Well, I think that’s enough information on my procrastination habits. So what exactly can you do in London to have fun? The answer to that question would obviously vary according to what your idea of “fun” is, but for this article I’ll assume that all of you enjoy the dorky forms of entertainment that I revel in, which is essentially anything to do with music.

Drama geeks would absolutely rejoice in the fact that the West End, which houses the majority of London’s theatres, is literally just minutes away from the Strand campus. I don’t mean to brag (yes, I totally do), but I’m guilty of having watched most of the current productions, and there was literally not a single one that disappointed me. From the spine-tingling murder mystery of The Mousetrap to the soaring vocals that define Wicked, every production is bound to keep you thoroughly entertained. Just between you and me: most musicals have day-seat policies, which essentially mean there’s a chance of you getting a heavily-discounted ticket if you queue up dead early at the box office.

I’ve been in orchestras all my life, so you could imagine my excitement upon finding out that I was staying mere minutes away from the Royal Festival Hall, which frequently showcases concerts by world-renowned orchestras, among other performances. A handy app called Student Pulse offers discounted tickets to students and is definitely worth having in your device. If classical music doesn’t sound appealing to you, fret not as London is virtually on every major musician’s tour stop due to its wide array of concert venues such as the O2. My inner fangirl was unleashed in all its glory when I attended a Shawn Mendes concert this year, which I shamelessly prioritised over my finals which were held the following week (sorry, mum). It’s worth looking out for music festivals as well if you’re not a die-hard fan of any particular artist.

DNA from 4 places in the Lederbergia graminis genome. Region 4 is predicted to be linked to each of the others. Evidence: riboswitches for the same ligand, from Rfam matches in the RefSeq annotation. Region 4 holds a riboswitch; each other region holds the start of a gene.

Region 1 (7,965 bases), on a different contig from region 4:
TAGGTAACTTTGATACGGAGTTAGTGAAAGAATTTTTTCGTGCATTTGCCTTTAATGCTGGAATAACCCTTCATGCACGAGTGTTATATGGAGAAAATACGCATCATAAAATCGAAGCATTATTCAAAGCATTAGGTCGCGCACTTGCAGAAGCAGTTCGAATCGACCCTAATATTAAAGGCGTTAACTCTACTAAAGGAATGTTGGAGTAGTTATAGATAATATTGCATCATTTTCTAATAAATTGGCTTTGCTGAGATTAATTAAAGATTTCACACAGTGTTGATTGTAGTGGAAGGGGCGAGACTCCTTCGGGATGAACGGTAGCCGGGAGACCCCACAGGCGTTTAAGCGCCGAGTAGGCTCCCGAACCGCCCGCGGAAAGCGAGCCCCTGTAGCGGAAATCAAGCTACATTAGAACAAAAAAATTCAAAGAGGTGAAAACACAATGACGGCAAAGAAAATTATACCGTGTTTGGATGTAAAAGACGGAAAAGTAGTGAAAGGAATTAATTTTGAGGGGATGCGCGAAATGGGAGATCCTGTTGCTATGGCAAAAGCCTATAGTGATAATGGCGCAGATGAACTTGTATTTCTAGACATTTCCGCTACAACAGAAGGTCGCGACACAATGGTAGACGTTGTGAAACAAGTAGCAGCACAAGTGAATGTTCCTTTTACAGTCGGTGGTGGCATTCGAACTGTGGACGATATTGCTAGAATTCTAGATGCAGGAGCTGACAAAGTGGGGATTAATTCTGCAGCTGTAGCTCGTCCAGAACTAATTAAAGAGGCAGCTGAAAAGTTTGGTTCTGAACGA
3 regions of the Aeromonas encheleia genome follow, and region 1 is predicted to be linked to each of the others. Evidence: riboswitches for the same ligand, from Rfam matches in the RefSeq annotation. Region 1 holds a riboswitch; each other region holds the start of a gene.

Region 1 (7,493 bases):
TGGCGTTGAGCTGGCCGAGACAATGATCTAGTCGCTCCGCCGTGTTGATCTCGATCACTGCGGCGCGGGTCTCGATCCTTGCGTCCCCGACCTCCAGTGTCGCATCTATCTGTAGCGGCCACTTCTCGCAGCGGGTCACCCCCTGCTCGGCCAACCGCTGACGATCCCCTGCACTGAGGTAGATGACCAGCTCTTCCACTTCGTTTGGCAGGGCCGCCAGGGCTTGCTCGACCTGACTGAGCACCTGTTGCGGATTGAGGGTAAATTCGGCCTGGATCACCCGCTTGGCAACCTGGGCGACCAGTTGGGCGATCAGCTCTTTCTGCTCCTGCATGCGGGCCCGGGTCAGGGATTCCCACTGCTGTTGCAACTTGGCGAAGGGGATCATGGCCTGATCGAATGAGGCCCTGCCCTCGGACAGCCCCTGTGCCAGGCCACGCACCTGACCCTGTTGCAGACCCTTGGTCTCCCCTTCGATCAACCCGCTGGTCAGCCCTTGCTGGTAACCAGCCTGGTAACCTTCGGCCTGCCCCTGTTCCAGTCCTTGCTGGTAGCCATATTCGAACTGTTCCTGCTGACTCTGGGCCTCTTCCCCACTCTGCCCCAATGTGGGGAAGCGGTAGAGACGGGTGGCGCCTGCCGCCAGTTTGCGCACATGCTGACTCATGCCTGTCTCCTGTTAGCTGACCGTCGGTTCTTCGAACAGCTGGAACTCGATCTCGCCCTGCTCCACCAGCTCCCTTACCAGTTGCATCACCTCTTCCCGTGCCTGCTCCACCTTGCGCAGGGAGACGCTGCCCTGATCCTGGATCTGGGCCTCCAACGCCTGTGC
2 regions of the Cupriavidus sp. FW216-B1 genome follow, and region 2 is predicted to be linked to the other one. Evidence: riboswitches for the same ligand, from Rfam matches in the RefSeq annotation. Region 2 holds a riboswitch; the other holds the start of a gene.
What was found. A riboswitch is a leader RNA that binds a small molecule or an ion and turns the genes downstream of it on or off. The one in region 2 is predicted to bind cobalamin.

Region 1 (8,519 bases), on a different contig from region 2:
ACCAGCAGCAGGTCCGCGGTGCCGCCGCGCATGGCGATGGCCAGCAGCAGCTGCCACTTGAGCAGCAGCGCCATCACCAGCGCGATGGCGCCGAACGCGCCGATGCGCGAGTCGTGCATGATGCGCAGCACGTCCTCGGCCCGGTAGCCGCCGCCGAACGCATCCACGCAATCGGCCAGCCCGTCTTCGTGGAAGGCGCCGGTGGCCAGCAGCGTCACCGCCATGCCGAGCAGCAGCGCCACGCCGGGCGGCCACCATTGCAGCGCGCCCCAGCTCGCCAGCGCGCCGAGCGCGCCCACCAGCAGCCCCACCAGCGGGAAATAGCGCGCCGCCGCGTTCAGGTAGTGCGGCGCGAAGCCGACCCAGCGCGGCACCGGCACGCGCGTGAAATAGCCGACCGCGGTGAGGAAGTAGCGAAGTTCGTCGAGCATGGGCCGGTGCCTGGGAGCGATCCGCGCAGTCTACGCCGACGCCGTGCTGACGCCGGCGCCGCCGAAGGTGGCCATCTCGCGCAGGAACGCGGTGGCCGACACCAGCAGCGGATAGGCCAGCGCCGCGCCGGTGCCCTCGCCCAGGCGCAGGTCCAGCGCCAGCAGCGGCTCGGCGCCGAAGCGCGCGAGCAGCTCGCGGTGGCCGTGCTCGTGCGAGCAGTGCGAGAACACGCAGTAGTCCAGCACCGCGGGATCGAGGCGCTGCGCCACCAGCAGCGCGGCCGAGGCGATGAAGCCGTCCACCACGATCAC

british museum celum

(British Museum)

When I first stepped into the heart of London, it struck me that I was literally surrounded by history. As you walk along any of the bustling streets in the city, it’s hard to not envision the many historical events that transpired on the same street that you’re walking on, besides the many undiscovered secrets that it still holds. Heck, part of the Strand campus is actually Somerset House’s east wing, and the Maughan Library was originally the national Public Records Office. If you’re a true history buff, head over to the British Museum and be prepared to spend an eternity wandering through the imposing sculptures of Ancient Egypt and the glistening treasures of Medieval Europe. Fans of Jurassic Park should definitely make a bee-line to the Natural History Museum as it has an extensive collection of imposing dinosaur relics.


(Maughan library)

Something I’ve really enjoyed doing the past year was hanging out in the many parks that adorn the city. Amongst the towering skyscrapers and the throngs of pedestrians, lie expansive parks where you can take a break and gather your thoughts. Hyde Park and Regent’s Park are perhaps the most renowned ones in London, but there are plenty of other quaint parks that you’ll discover along the way. Other places of interest would be the art galleries here, and some of my cheekier friends take immense pleasure in captioning the unique – and sometimes undecipherable – artworks displayed at Tate Modern. To cap off a long day of adventuring, head over to the Sky Garden for a breathtaking bird’s-eye view of the city.

If anyone ever tells you that London gets boring quickly, they either have been imprisoned in an underground dungeon (that got dark very quickly) or more likely, they just haven’t read my awesome blog. Jokes aside, the possibilities are virtually endless in this vibrant city as long as you are eager to explore for them.